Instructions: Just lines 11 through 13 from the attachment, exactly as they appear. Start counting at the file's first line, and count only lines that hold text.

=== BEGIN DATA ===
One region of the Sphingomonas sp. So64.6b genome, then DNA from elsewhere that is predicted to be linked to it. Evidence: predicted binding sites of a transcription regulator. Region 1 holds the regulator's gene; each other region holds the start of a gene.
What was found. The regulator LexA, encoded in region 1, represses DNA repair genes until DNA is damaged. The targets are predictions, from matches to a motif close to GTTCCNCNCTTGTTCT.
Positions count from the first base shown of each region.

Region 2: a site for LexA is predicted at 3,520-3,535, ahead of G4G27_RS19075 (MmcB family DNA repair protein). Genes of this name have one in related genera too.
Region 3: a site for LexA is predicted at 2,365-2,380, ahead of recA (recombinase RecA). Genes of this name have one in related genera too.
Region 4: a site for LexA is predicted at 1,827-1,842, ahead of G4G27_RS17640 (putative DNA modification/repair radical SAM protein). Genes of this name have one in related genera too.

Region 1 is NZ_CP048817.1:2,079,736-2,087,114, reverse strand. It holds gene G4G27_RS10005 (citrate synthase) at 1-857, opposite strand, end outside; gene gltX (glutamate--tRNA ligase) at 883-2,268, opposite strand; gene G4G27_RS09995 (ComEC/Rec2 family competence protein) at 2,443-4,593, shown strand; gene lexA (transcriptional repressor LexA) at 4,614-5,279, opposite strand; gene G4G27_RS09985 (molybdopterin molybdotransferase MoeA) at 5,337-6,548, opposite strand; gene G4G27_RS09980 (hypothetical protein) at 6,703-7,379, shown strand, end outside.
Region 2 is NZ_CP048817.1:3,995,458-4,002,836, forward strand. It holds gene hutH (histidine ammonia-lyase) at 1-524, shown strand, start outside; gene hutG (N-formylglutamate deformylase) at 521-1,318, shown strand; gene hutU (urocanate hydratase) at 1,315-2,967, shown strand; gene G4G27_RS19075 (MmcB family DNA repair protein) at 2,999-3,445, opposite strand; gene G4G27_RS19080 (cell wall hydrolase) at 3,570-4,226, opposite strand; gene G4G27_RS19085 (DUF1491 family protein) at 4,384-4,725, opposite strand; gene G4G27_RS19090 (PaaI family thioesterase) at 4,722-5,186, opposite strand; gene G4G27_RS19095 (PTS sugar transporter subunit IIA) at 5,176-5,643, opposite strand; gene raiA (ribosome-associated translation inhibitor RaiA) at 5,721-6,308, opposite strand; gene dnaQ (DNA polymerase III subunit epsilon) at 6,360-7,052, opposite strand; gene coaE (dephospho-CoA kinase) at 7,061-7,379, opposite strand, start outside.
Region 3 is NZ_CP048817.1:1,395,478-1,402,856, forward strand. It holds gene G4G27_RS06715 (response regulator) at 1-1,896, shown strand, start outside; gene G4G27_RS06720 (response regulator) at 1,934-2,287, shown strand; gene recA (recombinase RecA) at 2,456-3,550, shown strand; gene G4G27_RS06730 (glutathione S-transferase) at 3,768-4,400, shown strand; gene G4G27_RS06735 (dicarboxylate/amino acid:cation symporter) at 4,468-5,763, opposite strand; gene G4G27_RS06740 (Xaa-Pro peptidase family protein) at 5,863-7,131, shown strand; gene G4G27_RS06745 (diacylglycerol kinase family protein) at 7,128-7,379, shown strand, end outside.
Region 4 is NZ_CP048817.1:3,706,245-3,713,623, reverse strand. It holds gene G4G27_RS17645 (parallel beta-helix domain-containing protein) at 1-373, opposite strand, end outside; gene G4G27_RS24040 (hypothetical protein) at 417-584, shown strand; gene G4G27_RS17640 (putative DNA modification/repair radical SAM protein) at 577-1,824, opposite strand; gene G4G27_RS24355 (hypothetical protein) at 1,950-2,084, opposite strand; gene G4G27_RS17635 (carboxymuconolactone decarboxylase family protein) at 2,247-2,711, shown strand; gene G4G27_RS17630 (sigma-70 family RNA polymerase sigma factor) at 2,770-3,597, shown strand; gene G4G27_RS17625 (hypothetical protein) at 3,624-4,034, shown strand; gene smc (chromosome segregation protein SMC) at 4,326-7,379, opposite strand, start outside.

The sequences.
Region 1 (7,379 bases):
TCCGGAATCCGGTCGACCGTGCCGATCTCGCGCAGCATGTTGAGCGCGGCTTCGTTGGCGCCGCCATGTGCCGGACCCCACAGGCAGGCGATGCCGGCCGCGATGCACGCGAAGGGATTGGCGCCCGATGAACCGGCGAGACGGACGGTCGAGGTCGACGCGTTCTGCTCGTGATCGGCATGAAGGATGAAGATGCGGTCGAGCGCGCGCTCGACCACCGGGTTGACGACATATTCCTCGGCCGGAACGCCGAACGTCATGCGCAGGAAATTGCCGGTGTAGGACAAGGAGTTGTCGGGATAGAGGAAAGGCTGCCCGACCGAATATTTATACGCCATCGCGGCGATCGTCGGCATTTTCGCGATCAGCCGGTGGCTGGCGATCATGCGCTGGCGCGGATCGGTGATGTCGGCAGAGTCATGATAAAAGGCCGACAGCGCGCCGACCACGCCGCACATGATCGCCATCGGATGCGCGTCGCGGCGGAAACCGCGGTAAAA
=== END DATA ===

The sequences.
Region 1 (7,379 bases):
TCCGGAATCCGGTCGACCGTGCCGATCTCGCGCAGCATGTTGAGCGCGGCTTCGTTGGCGCCGCCATGTGCCGGACCCCACAGGCAGGCGATGCCGGCCGCGATGCACGCGAAGGGATTGGCGCCCGATGAACCGGCGAGACGGACGGTCGAGGTCGACGCGTTCTGCTCGTGATCGGCATGAAGGATGAAGATGCGGTCGAGCGCGCGCTCGACCACCGGGTTGACGACATATTCCTCGGCCGGAACGCCGAACGTCATGCGCAGGAAATTGCCGGTGTAGGACAAGGAGTTGTCGGGATAGAGGAAAGGCTGCCCGACCGAATATTTATACGCCATCGCGGCGATCGTCGGCATTTTCGCGATCAGCCGGTGGCTGGCGATCATGCGCTGGCGCGGATCGGTGATGTCGGCAGAGTCATGATAAAAGGCCGACAGCGCGCCGACCACGCCGCACATGATCGCCATCGGATGCGCGTCGCGGCGGAAACCGCGGTAAAA